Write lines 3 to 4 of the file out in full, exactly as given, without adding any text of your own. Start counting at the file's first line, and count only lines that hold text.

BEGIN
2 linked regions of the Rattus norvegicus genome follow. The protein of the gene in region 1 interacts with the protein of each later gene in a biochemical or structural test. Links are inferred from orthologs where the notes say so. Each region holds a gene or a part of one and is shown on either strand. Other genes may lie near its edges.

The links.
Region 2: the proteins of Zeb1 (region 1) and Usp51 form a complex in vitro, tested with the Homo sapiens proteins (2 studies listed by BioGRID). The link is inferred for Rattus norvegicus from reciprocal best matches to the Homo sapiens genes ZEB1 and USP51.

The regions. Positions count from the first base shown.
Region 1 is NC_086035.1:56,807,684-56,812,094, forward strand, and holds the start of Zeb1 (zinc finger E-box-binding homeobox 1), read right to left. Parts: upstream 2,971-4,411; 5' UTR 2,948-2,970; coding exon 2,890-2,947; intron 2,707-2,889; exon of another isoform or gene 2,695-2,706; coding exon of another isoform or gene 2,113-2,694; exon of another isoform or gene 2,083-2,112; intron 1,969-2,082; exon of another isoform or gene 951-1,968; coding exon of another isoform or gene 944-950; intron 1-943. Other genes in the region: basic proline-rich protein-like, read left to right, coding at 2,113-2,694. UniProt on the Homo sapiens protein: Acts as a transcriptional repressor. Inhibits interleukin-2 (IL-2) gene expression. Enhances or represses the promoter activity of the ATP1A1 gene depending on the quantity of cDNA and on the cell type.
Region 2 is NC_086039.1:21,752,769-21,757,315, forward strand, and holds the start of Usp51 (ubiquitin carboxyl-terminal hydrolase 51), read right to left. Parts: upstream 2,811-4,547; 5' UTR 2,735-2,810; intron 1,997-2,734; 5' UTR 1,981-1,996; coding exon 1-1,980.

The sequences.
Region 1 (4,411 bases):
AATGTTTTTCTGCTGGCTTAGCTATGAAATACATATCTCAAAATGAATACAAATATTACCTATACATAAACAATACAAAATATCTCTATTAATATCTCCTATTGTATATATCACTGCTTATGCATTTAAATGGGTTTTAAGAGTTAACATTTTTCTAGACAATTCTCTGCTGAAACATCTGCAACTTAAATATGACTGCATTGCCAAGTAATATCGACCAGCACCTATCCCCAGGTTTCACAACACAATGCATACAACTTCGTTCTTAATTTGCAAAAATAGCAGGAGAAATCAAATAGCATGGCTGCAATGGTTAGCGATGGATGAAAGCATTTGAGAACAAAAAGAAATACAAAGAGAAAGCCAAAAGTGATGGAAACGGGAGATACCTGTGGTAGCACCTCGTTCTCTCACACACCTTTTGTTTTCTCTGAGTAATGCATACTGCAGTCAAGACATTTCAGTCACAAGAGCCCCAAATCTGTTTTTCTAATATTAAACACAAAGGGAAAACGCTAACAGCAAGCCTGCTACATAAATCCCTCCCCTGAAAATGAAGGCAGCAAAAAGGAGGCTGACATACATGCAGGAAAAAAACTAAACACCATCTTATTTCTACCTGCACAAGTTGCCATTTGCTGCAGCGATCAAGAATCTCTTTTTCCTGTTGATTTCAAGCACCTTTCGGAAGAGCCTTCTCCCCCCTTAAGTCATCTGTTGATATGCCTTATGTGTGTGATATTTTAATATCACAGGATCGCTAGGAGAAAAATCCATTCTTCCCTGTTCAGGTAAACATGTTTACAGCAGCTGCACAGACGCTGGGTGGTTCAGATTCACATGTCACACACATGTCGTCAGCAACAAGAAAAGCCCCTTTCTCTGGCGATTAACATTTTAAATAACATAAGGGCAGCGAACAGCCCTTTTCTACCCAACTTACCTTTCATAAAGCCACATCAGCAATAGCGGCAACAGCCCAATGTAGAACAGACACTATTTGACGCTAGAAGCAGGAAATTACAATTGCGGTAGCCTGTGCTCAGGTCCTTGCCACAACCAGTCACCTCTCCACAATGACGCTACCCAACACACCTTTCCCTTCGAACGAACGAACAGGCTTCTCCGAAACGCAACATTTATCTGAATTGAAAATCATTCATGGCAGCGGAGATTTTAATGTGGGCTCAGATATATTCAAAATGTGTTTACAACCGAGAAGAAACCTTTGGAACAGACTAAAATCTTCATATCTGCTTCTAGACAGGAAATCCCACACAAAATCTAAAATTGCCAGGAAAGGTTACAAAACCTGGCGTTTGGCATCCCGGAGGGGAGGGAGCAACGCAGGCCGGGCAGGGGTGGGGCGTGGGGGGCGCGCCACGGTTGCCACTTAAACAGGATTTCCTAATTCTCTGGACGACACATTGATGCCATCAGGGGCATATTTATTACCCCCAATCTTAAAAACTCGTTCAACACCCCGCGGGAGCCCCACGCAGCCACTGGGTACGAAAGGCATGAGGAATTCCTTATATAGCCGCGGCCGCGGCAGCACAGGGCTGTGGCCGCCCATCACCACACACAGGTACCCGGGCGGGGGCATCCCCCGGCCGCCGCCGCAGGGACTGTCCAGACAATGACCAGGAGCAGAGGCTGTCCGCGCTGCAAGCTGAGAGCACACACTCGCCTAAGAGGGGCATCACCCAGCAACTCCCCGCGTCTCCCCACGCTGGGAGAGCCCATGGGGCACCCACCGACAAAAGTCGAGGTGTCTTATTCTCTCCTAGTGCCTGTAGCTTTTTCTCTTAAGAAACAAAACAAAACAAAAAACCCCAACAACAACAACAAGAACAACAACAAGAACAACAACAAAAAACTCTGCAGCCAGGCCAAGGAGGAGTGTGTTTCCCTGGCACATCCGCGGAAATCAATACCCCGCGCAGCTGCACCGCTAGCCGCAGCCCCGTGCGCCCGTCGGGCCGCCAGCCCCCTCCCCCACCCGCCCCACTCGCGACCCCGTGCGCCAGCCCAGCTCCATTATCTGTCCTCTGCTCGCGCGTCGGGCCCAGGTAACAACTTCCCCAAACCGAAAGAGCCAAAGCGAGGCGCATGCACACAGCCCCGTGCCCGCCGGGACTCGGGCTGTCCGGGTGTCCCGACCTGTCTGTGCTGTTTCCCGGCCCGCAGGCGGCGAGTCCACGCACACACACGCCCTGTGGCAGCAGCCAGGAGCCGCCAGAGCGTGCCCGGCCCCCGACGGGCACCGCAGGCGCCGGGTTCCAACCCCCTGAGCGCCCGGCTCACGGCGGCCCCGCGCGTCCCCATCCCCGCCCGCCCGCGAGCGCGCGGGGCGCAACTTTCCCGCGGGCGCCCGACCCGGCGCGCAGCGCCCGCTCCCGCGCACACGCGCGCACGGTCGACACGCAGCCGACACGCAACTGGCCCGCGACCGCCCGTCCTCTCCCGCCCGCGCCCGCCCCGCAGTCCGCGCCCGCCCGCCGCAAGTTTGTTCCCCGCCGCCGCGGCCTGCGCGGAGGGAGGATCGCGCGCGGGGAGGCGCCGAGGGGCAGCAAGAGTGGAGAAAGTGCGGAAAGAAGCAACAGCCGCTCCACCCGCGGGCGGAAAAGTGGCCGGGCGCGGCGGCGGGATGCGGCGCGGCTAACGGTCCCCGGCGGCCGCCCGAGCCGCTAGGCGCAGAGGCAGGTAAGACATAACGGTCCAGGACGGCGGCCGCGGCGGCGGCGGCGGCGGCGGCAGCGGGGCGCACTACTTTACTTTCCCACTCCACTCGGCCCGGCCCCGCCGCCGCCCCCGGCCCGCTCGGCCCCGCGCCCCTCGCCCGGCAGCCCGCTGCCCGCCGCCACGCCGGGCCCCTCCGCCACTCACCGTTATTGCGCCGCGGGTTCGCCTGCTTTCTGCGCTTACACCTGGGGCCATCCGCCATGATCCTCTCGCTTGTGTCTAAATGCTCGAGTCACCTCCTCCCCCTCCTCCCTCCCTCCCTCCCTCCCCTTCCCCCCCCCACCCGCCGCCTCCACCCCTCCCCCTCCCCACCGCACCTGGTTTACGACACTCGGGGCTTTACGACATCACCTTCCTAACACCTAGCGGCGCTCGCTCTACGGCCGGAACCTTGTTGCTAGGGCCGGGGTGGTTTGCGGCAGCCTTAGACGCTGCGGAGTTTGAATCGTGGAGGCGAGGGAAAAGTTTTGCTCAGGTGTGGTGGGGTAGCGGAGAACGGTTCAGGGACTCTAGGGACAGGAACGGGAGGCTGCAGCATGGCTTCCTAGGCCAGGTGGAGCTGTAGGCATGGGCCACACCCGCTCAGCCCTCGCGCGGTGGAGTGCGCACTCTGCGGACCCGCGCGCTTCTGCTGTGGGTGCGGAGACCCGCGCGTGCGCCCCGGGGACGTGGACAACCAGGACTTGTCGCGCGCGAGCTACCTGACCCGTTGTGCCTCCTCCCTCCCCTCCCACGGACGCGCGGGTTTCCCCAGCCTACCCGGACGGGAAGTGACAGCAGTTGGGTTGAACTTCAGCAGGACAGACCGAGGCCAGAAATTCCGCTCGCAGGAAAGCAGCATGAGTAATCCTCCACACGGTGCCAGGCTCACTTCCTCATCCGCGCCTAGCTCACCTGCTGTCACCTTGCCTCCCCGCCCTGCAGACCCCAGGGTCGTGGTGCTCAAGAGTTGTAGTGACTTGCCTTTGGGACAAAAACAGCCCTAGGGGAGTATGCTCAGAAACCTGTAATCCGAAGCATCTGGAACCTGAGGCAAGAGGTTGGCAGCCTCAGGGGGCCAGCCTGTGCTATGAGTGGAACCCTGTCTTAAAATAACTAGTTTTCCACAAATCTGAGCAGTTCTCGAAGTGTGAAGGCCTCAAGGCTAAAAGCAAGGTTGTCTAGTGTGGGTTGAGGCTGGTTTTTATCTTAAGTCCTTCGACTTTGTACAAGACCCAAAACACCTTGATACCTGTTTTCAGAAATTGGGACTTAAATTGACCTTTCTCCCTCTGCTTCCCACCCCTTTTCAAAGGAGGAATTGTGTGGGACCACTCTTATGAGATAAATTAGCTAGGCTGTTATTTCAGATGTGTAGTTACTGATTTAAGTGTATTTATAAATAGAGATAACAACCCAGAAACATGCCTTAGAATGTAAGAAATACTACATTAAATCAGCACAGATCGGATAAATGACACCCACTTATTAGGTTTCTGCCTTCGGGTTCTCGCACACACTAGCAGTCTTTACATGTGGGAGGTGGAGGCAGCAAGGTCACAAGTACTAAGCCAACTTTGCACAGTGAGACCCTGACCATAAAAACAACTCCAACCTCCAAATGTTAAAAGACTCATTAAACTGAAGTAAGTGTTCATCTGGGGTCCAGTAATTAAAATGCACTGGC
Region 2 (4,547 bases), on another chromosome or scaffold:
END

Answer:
Region 2: the proteins of Zeb1 (region 1) and Usp51 form a complex in vitro, tested with the Homo sapiens proteins (2 studies listed by BioGRID). The link is inferred for Rattus norvegicus from reciprocal best matches to the Homo sapiens genes ZEB1 and USP51.

The regions. Positions count from the first base shown.